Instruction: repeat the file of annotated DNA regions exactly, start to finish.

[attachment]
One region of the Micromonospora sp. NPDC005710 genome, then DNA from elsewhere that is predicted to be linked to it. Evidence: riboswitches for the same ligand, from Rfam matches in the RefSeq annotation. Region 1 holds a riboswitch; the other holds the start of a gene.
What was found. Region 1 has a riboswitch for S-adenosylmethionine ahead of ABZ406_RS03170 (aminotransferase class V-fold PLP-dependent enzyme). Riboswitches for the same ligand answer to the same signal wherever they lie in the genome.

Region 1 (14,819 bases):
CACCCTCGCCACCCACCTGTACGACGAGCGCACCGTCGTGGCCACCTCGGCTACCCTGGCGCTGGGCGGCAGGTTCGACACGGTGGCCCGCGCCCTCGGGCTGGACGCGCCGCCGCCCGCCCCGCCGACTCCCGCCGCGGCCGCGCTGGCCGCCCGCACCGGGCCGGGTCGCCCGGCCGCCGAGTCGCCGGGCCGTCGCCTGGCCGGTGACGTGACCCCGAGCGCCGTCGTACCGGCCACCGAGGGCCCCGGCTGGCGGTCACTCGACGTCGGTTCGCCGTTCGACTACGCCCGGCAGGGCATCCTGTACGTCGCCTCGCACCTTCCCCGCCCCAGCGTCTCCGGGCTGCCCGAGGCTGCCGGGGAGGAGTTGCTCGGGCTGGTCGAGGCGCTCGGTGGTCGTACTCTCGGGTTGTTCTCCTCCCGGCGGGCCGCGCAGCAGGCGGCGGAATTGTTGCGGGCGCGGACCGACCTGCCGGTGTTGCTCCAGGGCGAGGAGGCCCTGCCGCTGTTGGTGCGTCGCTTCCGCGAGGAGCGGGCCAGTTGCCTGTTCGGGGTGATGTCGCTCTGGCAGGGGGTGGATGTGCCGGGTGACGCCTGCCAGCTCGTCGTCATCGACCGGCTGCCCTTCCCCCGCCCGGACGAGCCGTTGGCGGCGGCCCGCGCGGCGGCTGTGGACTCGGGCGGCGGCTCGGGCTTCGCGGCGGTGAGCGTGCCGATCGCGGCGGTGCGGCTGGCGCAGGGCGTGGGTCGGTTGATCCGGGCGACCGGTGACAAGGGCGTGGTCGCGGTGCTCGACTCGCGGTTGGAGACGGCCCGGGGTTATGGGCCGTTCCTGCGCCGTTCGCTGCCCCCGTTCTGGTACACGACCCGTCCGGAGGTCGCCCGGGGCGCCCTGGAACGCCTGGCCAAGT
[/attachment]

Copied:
One region of the Micromonospora sp. NPDC005710 genome, then DNA from elsewhere that is predicted to be linked to it. Evidence: riboswitches for the same ligand, from Rfam matches in the RefSeq annotation. Region 1 holds a riboswitch; the other holds the start of a gene.
What was found. Region 1 has a riboswitch for S-adenosylmethionine ahead of ABZ406_RS03170 (aminotransferase class V-fold PLP-dependent enzyme). Riboswitches for the same ligand answer to the same signal wherever they lie in the genome.

Region 1 (14,819 bases):
CACCCTCGCCACCCACCTGTACGACGAGCGCACCGTCGTGGCCACCTCGGCTACCCTGGCGCTGGGCGGCAGGTTCGACACGGTGGCCCGCGCCCTCGGGCTGGACGCGCCGCCGCCCGCCCCGCCGACTCCCGCCGCGGCCGCGCTGGCCGCCCGCACCGGGCCGGGTCGCCCGGCCGCCGAGTCGCCGGGCCGTCGCCTGGCCGGTGACGTGACCCCGAGCGCCGTCGTACCGGCCACCGAGGGCCCCGGCTGGCGGTCACTCGACGTCGGTTCGCCGTTCGACTACGCCCGGCAGGGCATCCTGTACGTCGCCTCGCACCTTCCCCGCCCCAGCGTCTCCGGGCTGCCCGAGGCTGCCGGGGAGGAGTTGCTCGGGCTGGTCGAGGCGCTCGGTGGTCGTACTCTCGGGTTGTTCTCCTCCCGGCGGGCCGCGCAGCAGGCGGCGGAATTGTTGCGGGCGCGGACCGACCTGCCGGTGTTGCTCCAGGGCGAGGAGGCCCTGCCGCTGTTGGTGCGTCGCTTCCGCGAGGAGCGGGCCAGTTGCCTGTTCGGGGTGATGTCGCTCTGGCAGGGGGTGGATGTGCCGGGTGACGCCTGCCAGCTCGTCGTCATCGACCGGCTGCCCTTCCCCCGCCCGGACGAGCCGTTGGCGGCGGCCCGCGCGGCGGCTGTGGACTCGGGCGGCGGCTCGGGCTTCGCGGCGGTGAGCGTGCCGATCGCGGCGGTGCGGCTGGCGCAGGGCGTGGGTCGGTTGATCCGGGCGACCGGTGACAAGGGCGTGGTCGCGGTGCTCGACTCGCGGTTGGAGACGGCCCGGGGTTATGGGCCGTTCCTGCGCCGTTCGCTGCCCCCGTTCTGGTACACGACCCGTCCGGAGGTCGCCCGGGGCGCCCTGGAACGCCTGGCCAAGT